In addition to being lengthened, other measures have been taken to make today's courses more difficult, including narrower fairways, thicker rough and tougher pin placements. 

Modern golfers, however, are playing with vastly superior equipment.  It seems reasonable to suggest that equipment may fully compensate for the extended length of the courses as well as their more difficult set up.

After all, all the changes made to the courses have been made specifically by knowledgeable course designers to neutralize the effects of better golf balls and club heads.

Now let's review some of the disadvantages older era golfers faced in terms of scoring.  Here is a list, not necessarily in order of importance:

Lack of practice

Because tournament purses were minuscule, most of the golfers ran the pro shops at private golf clubs to earn a living. 

Instead of spending every hour of their waking day practicing, these guys were selling golf shoes, reconciling receipts and giving lessons to rich hackers. 

Bobby Jones earned a B.A. from Harvard and attended law school during his heyday.

"Hogan invented practice," said Byron Nelson.

Travel conditions were horrendous. 

Let's make a bet.  I'll fly from LA to Houston in a private jet.  You drive the same trip with four guys  in a 1938 Ford with no air conditioning.  And oh, make sure you take the old two lane highway instead of the interstate. 

We'll tee it up as soon as you arrive and see whose game is sharper.

Stymies


Until 1939 your opponent wasn't allowed to mark his ball on the green if his ball was between your ball and the hole.  You were "stymied."  Players would have to chip over the other golf ball.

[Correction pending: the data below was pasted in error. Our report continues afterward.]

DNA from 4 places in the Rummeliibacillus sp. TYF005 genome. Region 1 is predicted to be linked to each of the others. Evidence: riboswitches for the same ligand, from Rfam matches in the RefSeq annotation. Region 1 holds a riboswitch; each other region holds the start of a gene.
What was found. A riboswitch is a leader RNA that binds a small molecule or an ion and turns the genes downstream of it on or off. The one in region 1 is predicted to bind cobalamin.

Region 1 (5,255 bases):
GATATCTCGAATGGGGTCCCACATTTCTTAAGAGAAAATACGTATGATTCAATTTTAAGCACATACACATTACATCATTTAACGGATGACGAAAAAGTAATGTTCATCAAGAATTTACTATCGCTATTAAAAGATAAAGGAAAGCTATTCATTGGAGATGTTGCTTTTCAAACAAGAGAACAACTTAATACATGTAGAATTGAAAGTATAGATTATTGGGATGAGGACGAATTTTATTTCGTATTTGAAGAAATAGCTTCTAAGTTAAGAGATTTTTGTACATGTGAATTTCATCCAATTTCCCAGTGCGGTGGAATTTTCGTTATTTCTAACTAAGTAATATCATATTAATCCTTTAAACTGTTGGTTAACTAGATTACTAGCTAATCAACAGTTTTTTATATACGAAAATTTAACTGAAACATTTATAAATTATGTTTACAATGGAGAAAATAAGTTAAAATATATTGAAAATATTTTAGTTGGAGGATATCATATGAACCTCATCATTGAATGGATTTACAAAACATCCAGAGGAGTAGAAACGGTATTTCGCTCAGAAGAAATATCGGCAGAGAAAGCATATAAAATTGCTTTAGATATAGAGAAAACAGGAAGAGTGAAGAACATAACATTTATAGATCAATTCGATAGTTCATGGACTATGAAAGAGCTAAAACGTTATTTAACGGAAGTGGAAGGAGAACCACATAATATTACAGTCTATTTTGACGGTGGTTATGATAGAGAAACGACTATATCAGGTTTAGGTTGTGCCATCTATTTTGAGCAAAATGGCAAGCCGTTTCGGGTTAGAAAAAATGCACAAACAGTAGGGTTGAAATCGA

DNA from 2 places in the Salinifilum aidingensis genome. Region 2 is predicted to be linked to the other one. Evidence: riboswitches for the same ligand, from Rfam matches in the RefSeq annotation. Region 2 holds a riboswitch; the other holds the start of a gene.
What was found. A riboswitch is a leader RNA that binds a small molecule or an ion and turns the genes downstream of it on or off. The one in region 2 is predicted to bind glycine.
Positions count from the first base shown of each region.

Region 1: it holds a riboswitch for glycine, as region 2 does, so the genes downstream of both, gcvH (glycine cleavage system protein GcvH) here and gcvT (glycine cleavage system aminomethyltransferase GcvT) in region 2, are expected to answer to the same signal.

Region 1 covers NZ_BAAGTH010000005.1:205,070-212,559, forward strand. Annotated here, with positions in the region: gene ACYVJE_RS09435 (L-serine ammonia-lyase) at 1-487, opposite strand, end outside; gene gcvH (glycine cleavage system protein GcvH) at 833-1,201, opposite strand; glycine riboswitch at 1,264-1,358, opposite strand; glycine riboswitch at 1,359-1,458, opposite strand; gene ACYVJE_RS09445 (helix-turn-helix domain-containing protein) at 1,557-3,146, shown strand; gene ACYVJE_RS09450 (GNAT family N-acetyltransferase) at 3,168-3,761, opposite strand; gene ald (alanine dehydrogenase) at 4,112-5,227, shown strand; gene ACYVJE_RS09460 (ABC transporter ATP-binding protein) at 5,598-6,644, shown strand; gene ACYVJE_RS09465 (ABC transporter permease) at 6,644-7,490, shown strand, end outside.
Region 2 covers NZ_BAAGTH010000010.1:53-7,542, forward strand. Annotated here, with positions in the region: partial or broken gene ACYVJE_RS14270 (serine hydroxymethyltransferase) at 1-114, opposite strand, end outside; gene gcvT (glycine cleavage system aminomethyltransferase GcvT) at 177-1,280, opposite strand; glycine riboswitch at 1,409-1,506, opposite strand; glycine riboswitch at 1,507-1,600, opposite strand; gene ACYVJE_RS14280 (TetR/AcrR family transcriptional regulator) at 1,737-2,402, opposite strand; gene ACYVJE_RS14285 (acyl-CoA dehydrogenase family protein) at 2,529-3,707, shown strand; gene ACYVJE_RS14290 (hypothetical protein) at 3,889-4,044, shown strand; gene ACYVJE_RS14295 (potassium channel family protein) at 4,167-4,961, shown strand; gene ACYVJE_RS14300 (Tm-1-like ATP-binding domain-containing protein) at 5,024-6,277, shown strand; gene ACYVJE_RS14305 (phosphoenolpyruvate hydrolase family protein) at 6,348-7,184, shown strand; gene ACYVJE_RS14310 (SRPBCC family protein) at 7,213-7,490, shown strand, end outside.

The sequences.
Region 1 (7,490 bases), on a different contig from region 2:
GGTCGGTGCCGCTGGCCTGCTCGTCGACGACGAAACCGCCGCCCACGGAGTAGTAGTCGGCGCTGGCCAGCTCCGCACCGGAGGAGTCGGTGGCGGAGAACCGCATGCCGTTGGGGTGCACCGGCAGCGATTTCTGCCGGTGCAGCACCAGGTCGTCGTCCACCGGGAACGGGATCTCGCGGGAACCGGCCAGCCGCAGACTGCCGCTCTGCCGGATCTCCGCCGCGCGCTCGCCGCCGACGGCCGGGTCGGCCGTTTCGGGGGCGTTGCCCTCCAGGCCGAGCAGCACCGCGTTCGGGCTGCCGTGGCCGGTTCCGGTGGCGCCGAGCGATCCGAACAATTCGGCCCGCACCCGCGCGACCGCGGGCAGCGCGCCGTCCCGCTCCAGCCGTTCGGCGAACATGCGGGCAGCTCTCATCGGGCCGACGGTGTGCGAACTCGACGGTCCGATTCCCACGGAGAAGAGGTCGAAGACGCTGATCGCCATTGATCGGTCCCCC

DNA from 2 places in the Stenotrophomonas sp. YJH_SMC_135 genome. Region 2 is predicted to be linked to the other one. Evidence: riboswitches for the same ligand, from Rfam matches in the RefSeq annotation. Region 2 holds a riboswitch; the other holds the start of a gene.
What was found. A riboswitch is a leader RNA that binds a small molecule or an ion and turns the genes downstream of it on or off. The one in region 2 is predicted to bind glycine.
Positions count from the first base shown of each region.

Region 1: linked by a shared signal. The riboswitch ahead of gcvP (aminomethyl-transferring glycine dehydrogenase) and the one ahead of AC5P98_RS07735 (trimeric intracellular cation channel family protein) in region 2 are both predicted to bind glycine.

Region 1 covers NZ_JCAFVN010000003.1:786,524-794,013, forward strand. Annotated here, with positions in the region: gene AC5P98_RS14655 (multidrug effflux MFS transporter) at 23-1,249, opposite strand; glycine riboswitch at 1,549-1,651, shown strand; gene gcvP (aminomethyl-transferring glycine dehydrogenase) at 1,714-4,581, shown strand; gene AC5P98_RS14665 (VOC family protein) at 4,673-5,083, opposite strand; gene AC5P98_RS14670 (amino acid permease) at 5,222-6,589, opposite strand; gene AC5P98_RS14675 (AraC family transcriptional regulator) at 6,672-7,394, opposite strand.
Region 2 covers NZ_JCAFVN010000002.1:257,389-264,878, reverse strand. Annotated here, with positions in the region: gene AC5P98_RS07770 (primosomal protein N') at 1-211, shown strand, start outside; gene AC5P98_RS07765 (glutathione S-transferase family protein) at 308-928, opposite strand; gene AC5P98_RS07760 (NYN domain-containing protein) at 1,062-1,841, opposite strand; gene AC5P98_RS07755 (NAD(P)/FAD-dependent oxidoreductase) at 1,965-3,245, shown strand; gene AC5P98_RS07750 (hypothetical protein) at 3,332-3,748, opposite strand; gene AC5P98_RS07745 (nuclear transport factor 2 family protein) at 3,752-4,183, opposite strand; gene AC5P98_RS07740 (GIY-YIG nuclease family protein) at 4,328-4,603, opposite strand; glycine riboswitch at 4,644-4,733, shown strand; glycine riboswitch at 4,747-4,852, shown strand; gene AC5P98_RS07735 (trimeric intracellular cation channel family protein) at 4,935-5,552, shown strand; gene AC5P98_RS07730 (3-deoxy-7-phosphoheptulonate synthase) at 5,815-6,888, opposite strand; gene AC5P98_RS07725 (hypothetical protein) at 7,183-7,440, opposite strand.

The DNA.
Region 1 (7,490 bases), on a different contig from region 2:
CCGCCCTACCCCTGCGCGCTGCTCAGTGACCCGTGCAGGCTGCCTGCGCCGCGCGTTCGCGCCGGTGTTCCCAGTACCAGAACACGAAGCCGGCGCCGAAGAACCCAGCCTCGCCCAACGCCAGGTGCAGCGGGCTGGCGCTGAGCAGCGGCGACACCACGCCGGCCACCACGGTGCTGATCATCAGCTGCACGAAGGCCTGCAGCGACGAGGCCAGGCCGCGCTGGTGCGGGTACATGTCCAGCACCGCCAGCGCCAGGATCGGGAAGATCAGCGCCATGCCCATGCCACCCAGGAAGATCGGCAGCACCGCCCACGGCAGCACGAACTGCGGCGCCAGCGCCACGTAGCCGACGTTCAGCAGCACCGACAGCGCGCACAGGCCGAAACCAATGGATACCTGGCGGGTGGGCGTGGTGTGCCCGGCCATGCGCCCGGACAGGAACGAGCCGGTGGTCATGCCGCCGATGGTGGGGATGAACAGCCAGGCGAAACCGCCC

No lift, clean, and place on the green


Until 1960 you weren't allowed to lift, clean and place your ball on the green and you weren't allowed to repair ball marks.  Players had to putt over ball marks and putt with mud and debris on the ball.

Lift, clean and place wasn't allowed in the fairway in wet, muddy conditions either.

Poor putting greens

The condition of putting greens was a joke.  Putting was much more fickle with greens that at best can be described as bumpy. 

The greens were so grassy and slow that players had to cock and release their wrists to get their putts to the hole.

No yardage markers

Golfers judged distances by sight alone.  Nicklaus invented the personal yardage book.

No personal caddies 
Golfers hired local caddies at the tournaments they played at.

No swing coaches, no personal trainers, no sport medicine specialists,  no psychologists

Why were older era golfers still able to post such low scores?  The answer is simple: they were better golfers.  And they were better precisely because the equipment was inferior. 

Modern players simply hit driver/wedge, driver/wedge, driver/wedge all day.  Once upon a time, golfers had to master every club and every shot in the bag, otherwise they wouldn't be successful.

Look at it this way.  Who's a better pilot, the 1930s bi-plane barnstormer or the guy flying a modern jetliner?